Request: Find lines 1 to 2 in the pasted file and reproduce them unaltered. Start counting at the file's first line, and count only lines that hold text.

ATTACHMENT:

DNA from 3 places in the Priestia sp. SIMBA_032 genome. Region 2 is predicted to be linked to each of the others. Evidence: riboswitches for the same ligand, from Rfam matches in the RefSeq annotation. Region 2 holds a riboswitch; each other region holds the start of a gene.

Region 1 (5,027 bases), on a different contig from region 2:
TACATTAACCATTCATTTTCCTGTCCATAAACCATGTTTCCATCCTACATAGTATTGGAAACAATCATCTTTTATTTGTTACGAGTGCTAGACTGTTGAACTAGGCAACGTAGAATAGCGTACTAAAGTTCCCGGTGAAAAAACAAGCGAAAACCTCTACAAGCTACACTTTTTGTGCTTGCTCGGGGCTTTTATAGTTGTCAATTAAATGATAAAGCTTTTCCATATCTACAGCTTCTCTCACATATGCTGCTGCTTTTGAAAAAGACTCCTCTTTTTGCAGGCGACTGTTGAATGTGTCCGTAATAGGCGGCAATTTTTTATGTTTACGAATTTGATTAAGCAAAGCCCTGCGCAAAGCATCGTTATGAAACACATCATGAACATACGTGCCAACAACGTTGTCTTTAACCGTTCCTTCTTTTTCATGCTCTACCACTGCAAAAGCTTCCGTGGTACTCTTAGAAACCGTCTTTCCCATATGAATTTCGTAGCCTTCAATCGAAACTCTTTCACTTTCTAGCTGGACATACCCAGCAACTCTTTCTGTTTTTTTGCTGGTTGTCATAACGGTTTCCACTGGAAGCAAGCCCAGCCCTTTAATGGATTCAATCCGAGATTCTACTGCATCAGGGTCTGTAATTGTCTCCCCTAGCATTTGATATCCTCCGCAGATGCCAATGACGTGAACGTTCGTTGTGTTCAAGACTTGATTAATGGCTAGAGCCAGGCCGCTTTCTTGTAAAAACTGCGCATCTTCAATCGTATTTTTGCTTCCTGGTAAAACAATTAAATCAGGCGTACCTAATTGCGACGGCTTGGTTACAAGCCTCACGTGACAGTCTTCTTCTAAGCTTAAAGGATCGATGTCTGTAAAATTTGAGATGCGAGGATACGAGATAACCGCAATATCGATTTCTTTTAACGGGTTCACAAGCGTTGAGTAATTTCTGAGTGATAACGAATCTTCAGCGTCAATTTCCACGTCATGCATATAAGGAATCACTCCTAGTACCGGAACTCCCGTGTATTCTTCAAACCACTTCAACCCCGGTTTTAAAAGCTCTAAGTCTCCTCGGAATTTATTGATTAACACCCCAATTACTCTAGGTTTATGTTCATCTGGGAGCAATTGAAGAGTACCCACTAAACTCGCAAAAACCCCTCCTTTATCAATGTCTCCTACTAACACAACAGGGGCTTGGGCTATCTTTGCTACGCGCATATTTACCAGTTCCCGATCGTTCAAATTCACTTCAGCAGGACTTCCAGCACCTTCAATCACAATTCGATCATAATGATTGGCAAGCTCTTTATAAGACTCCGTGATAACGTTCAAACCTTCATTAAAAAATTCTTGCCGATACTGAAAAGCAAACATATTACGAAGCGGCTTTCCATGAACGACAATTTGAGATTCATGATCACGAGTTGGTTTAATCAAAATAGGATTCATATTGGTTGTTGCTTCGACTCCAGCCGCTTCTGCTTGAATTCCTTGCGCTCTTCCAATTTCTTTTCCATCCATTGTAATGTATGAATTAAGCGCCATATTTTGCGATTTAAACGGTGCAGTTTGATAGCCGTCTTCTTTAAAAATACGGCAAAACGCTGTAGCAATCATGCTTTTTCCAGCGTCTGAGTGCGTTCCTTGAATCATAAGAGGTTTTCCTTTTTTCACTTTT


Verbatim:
DNA from 3 places in the Priestia sp. SIMBA_032 genome. Region 2 is predicted to be linked to each of the others. Evidence: riboswitches for the same ligand, from Rfam matches in the RefSeq annotation. Region 2 holds a riboswitch; each other region holds the start of a gene.

Region 1 (5,027 bases), on a different contig from region 2: